In order to ensure compensation precision, a point-to-point strategy is preferred rather than the post-filtering block-to-block compensation method. FDBPA is more robust in dealing with strong motion errors, and is thought of as a precise point-to-point imaging method. This method is based on the precise wavenumber spectrum expression deduced in Equation (14), while each point in the imaging grid would be well-focused by adapting a precise back-projection integral. We briefly introduced the principle of FDBPA at the beginning of this section. Before the imaging process, a full resolution imaging grid is used for the FDBPA imaging process. We pick out one point P with coordinate (xp,r), and to P, the echo in azimuth wavenumber spectrum is expressed as Sf(Kx,xp,r) which is shown in (13); so the precise AMF function phase Φm(Kx,xp,r) is calculated by:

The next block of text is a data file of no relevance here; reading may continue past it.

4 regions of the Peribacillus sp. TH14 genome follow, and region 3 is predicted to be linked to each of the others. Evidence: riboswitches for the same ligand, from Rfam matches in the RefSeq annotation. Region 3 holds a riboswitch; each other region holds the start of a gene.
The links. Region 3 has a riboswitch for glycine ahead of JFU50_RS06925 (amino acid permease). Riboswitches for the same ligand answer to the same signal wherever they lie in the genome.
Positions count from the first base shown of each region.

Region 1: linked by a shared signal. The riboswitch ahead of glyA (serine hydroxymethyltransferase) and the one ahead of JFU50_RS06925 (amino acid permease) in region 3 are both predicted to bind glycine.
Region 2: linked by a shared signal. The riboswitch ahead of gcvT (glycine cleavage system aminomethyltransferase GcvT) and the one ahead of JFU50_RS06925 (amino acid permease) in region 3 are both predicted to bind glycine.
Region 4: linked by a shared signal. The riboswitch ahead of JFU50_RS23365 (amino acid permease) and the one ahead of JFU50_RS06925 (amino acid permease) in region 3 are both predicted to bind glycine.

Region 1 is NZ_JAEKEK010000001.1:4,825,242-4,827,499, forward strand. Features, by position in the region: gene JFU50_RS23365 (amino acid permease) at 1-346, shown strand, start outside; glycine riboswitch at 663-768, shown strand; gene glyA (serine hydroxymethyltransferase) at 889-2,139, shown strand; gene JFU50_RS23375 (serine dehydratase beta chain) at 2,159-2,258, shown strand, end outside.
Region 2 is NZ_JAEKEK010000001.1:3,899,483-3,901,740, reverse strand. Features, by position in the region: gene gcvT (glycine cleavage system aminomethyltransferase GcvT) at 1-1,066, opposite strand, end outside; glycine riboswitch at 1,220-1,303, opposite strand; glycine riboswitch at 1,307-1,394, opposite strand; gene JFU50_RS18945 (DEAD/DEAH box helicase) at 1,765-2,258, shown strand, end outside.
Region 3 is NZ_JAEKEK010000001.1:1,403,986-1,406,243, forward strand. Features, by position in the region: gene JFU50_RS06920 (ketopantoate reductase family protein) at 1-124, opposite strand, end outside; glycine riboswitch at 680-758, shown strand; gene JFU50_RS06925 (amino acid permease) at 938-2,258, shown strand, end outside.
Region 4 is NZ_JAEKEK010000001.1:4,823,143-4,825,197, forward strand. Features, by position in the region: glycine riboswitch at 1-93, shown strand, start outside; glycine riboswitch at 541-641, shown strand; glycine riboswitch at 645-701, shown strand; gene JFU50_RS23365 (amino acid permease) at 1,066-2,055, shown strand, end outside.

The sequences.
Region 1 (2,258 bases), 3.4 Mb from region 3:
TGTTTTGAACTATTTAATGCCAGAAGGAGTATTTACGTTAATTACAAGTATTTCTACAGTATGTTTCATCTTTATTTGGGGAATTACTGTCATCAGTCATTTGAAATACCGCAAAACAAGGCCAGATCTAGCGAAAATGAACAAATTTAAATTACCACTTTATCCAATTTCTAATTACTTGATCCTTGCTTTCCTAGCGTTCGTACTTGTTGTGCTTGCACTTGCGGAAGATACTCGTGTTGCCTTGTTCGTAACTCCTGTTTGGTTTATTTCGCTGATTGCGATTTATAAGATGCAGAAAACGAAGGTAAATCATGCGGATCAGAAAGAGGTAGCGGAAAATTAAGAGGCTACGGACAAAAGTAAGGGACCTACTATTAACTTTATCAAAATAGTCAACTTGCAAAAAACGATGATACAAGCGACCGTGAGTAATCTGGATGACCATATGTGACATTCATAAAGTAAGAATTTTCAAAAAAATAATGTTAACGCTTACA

Coherent accumulation of point P is realized by the back-projection integration in the wavenumber domain as follows:


where, ΔKx denotes the azimuth wavenumber spectrum width. It needs to calculate the corresponding AMF for a point-to-point back-projection accumulation for the other points. This FDFBPA process avoids image domain post-filtering, and provides high robustness even with serious motion errors. FDBPA achieves coherent accumulation in a point-by-point manner, and thus, its efficiency is low. In terms of this issue, several studies [24,25] have discussed how to increase the computational efficiency of the back-projection integral without focal quality loss.

B. Acceleration to FDBPA Process